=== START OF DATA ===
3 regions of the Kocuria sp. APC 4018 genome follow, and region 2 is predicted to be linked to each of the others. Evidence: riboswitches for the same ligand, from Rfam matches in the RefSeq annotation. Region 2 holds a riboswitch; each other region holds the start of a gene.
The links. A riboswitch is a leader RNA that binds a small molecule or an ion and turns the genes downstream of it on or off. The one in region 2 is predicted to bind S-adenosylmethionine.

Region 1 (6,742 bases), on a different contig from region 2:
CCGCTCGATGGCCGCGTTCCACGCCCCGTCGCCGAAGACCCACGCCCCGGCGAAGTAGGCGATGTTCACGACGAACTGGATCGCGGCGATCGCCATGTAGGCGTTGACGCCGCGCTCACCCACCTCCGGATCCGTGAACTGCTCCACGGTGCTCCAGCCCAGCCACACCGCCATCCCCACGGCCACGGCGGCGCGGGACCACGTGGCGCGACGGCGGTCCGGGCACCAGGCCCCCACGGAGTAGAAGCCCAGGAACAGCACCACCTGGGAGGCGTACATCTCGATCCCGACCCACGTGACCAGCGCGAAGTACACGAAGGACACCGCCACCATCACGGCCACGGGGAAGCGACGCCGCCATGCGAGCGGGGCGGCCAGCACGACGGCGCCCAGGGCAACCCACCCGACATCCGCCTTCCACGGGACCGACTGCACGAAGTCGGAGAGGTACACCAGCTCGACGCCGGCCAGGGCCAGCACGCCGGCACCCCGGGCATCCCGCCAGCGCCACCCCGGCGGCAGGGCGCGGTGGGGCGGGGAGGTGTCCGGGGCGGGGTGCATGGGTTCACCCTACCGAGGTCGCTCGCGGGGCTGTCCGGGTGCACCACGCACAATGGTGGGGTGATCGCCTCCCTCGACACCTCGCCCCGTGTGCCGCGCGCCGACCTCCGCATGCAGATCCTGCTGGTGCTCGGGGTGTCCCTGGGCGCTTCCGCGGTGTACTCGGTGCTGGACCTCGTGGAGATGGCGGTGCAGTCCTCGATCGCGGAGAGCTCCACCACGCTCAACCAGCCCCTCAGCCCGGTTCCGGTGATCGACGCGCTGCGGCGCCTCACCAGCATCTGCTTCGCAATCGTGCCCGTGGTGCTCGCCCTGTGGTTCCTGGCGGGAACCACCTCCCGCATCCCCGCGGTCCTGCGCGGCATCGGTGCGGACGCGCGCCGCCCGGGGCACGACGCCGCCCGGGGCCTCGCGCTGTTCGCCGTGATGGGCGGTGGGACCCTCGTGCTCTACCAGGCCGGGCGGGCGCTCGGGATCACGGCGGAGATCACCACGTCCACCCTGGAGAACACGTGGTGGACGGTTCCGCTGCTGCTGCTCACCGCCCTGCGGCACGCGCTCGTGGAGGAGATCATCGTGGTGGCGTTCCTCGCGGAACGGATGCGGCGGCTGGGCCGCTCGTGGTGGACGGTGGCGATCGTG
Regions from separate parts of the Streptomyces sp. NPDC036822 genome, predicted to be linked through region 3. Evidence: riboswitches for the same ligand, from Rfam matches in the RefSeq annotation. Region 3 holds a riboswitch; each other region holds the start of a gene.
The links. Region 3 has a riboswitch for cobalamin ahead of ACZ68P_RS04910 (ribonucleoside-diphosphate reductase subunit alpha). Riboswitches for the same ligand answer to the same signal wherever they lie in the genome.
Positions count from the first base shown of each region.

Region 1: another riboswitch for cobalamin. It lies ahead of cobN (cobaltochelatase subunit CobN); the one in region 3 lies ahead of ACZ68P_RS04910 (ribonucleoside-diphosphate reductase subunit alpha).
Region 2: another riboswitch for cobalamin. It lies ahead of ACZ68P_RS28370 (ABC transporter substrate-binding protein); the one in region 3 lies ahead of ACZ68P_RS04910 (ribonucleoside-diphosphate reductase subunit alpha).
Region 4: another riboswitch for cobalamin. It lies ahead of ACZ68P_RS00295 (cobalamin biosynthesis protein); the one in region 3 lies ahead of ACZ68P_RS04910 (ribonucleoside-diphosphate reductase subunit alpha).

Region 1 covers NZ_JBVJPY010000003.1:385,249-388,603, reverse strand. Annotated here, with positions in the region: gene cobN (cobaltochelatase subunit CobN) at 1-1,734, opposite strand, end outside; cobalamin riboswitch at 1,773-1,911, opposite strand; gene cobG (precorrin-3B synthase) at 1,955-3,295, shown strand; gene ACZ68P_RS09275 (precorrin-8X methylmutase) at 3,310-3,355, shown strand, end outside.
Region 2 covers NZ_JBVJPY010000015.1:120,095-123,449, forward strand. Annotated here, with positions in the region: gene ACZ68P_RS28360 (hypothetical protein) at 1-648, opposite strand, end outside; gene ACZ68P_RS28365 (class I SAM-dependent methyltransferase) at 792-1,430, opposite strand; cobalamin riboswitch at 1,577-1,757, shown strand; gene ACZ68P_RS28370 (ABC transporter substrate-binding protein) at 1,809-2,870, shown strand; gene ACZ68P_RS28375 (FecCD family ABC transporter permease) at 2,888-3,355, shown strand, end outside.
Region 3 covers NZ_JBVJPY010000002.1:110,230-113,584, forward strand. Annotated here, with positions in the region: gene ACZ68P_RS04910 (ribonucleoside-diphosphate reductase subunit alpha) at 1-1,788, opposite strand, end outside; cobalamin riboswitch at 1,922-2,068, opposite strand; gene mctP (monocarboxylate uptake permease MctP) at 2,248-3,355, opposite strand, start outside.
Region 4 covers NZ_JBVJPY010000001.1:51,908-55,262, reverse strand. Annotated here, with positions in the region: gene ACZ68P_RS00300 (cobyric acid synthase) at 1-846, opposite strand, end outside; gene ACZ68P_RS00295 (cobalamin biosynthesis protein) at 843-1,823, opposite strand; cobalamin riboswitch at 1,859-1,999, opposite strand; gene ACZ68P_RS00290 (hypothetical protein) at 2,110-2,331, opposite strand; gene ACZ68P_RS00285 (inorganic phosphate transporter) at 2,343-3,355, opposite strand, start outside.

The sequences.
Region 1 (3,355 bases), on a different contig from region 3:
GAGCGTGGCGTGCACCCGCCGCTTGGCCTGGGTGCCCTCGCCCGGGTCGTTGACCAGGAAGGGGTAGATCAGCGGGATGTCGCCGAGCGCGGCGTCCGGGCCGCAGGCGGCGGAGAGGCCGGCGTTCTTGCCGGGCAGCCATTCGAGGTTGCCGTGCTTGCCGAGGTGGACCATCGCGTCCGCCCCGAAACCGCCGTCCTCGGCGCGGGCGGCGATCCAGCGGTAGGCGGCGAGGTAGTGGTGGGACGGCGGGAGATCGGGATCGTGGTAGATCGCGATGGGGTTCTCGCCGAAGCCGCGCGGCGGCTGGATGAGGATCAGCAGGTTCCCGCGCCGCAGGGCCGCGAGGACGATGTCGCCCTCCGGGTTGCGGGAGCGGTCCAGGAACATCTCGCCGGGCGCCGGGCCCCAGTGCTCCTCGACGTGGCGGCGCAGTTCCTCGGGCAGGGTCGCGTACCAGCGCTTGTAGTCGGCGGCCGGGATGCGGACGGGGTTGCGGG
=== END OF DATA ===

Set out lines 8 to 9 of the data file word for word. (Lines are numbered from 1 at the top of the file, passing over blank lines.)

Region 1: another riboswitch for cobalamin. It lies ahead of cobN (cobaltochelatase subunit CobN); the one in region 3 lies ahead of ACZ68P_RS04910 (ribonucleoside-diphosphate reductase subunit alpha).
Region 2: another riboswitch for cobalamin. It lies ahead of ACZ68P_RS28370 (ABC transporter substrate-binding protein); the one in region 3 lies ahead of ACZ68P_RS04910 (ribonucleoside-diphosphate reductase subunit alpha).